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In “The Buried” Peter Hessler, the New Yorker writer, weaves together stories from his experience of living in Cairo for the past five years.
Steinke ponders the metaphysical implications of a biological change with the help of Germaine Greer, Simone de Beauvoir and a whale named Lolita.
“Clyde Fans” tells the multigenerational story of a Toronto family who sells electric fans — a visual epic that captures the passage of time.
The Times’s book critics discuss the process of selecting the 50 best memoirs published in the past 50 years.
“Never a Lovely So Real,” a biography of Nelson Algren by Colin Asher, captures the human drama and literary achievement of a writer once considered among America’s greatest.
Mary Norris considers how fixation-prone writers manage to captivate (or lose) their readers.
In Max Porter’s “Lanny” — equal parts fairy tale, domestic drama and fable — a mischievous little boy goes missing.
The young heroine of Dylan Meconis’s graphic novel “Queen of the Sea” learns how suddenly, and ruthlessly, fortune can turn a queen into a pawn.
“The Porpoise,” with a nod to Shakespeare and the Greeks, updates the legend of Apollonius with a new focus on the story’s women.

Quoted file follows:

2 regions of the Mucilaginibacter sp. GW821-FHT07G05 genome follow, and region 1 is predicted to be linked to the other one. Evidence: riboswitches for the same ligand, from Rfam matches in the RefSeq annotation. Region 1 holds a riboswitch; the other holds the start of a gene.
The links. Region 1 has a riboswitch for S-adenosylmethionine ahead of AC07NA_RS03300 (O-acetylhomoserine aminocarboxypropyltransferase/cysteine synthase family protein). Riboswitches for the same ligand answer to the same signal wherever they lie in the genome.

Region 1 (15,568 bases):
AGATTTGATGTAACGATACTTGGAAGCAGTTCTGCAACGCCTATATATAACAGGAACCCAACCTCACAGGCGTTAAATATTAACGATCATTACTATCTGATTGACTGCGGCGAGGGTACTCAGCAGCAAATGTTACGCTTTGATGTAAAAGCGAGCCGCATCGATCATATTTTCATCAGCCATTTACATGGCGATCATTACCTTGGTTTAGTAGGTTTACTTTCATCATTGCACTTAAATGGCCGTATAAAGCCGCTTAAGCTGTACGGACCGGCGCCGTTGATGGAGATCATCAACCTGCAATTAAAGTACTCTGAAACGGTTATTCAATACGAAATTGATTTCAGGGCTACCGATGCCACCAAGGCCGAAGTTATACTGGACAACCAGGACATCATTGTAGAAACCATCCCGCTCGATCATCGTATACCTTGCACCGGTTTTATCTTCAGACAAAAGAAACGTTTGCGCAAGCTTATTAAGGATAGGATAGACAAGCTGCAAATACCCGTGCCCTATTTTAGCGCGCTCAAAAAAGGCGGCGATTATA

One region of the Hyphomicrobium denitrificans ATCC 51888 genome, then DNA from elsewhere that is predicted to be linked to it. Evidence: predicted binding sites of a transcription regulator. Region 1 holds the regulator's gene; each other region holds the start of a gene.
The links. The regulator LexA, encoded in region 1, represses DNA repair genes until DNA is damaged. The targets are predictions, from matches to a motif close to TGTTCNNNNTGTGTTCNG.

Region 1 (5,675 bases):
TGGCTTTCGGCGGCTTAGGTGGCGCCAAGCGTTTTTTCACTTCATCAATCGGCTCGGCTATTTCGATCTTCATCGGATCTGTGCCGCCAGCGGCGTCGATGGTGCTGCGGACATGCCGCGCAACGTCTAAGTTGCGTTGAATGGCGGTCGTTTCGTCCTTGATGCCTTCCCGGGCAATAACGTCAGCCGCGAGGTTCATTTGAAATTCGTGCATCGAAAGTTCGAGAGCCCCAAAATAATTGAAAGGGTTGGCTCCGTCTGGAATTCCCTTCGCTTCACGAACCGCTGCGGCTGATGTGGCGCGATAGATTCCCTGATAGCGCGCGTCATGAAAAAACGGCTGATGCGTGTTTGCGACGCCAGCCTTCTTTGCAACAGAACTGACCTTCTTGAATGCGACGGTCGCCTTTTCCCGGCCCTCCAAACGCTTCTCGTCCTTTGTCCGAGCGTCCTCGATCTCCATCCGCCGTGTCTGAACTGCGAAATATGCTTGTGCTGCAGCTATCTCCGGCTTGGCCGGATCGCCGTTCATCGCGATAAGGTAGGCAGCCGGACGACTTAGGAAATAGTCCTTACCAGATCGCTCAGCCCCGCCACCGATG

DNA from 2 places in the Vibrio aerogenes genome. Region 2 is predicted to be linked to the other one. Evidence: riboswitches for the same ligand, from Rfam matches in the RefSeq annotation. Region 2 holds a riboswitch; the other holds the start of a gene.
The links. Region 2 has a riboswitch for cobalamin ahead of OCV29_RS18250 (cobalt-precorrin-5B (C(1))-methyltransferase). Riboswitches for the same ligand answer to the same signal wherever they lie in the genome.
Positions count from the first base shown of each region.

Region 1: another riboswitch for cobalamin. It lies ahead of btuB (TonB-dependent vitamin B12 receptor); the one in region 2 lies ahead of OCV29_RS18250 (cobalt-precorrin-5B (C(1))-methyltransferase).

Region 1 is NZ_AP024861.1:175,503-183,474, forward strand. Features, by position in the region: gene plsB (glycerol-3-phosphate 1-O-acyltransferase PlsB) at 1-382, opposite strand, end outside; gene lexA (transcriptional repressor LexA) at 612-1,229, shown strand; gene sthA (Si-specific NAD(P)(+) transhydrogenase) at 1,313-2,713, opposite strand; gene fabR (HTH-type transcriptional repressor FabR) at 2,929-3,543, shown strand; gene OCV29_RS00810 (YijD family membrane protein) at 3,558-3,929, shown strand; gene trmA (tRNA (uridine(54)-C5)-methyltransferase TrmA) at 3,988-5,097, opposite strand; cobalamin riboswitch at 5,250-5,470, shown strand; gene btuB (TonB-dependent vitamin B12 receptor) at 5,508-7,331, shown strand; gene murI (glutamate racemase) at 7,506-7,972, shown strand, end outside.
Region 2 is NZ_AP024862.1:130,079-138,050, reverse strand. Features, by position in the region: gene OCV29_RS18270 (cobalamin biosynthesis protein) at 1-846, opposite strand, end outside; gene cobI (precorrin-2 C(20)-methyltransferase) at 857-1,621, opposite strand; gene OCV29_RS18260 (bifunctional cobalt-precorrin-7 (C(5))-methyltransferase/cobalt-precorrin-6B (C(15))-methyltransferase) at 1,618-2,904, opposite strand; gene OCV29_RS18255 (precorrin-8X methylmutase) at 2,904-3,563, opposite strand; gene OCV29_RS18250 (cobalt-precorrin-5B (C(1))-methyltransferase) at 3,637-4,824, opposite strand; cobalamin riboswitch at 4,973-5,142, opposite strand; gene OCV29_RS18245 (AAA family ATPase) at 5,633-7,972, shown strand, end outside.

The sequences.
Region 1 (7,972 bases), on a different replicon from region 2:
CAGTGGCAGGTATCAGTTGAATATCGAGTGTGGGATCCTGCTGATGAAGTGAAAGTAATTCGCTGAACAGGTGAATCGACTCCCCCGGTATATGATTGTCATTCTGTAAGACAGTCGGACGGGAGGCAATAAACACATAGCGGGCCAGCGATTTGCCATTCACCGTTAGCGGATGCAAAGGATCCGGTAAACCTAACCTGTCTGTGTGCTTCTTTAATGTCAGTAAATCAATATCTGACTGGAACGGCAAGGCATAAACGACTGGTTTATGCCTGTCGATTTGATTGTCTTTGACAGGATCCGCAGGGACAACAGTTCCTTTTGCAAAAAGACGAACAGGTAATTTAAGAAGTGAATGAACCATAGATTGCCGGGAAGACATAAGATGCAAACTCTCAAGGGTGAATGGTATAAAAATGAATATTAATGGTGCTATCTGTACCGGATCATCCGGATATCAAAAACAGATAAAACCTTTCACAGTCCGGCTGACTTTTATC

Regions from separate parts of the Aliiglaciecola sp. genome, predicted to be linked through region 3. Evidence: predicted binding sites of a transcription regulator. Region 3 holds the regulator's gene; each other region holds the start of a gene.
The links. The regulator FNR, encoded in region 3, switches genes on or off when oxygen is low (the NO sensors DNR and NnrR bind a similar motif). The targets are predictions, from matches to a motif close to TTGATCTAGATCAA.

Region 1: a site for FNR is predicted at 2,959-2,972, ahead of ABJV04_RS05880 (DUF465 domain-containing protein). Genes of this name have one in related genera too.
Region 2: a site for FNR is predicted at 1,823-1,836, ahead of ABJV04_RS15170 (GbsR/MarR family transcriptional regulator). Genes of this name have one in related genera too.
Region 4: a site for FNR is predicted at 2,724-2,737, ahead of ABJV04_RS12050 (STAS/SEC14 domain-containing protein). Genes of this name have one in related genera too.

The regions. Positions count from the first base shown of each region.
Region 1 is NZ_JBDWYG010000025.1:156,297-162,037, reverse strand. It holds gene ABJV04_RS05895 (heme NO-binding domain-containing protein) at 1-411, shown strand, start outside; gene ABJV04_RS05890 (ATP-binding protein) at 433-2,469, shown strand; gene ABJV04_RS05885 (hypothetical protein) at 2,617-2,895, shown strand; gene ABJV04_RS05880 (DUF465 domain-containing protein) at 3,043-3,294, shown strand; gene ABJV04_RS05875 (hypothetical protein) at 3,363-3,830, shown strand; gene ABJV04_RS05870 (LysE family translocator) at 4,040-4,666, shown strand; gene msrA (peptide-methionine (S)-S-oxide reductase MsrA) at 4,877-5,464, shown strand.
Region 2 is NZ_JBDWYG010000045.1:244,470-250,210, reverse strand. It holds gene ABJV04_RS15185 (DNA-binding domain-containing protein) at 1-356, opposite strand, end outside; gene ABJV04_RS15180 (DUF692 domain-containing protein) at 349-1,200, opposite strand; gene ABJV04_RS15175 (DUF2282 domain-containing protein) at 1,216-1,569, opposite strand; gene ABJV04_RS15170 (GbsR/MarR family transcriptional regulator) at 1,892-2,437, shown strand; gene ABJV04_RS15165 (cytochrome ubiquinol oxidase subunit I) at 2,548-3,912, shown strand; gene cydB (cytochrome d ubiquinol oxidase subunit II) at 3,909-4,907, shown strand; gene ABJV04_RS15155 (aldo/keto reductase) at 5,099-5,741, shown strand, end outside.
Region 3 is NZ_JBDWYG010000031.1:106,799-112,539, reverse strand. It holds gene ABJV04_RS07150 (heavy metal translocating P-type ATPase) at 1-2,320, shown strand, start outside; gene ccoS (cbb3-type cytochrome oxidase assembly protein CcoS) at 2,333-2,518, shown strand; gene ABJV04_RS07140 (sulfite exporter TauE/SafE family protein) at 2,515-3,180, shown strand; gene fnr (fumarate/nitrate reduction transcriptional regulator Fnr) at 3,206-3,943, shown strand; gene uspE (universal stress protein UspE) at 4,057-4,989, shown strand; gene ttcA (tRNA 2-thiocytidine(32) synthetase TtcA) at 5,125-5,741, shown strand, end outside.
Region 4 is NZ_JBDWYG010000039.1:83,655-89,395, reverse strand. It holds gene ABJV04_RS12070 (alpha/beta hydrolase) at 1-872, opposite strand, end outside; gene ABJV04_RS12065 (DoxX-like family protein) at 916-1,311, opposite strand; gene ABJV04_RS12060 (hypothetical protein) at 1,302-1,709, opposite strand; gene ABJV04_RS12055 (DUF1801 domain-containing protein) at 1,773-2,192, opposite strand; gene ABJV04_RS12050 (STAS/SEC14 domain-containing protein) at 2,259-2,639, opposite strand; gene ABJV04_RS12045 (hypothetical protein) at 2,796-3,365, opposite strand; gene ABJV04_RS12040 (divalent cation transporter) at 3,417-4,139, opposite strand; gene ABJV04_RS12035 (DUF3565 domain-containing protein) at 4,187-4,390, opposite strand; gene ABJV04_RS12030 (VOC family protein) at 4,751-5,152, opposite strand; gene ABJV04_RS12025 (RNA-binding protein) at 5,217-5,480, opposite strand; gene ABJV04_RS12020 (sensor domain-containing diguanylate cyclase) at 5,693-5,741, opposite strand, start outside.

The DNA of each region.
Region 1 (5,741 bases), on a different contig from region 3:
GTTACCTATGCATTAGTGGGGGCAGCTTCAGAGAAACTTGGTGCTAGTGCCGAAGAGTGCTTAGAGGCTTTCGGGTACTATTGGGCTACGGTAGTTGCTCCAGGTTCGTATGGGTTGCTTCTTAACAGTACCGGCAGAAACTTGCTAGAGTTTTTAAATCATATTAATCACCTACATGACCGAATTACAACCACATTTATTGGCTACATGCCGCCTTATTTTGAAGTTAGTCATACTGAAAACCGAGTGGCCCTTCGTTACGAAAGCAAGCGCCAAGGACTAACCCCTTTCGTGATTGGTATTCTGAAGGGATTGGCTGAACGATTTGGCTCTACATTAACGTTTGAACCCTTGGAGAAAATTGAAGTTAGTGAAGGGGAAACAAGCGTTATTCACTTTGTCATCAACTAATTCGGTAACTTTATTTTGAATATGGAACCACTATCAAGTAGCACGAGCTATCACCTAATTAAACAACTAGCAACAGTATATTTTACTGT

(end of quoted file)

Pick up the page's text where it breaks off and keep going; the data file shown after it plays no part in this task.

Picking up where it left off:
Sadie Jones’s “The Snakes” is a modern morality tale, a creepy, scary novel about the corrosive effects of money and power.
Claire Lombardo’s debut, “The Most Fun We Ever Had,” follows a family of four daughters through the decades.
Anita Anand’s “The Patient Assassin” documents the life of a peripatetic Indian laborer who waited decades for a chance to kill an official of the Raj.
Murdoch was the rare kind of great, buoyant, confident writer who was in touch with both animal and intellectual instincts.
A selection of recent books of note; plus, a peek at what our colleagues around the newsroom are reading.
The longtime Elle magazine advice columnist said Monday that she tried to fight back against Donald Trump’s advances in a fitting room of Bergdorf Goodman. The president has denied the accusation.
Dean Baquet, our executive editor, says “we were overly cautious” in our handling of a prominent writer’s allegations against the president.
In a two-part memoir, “My Parents/This Does Not Belong to You,” Aleksandar Hemon shows how Bosnia and its wartime strife have shaped a life of exile.
The personal papers of one of World War II’s earliest historians reveals an obsession with how Nazis distorted the German language.
Marvel Entertainment and Samuel French team up for a series of educational plays for teenagers.
Juliet Escoria’s “Juliet the Maniac” sees the life of a bipolar teenager in gut-wrenching fragments.

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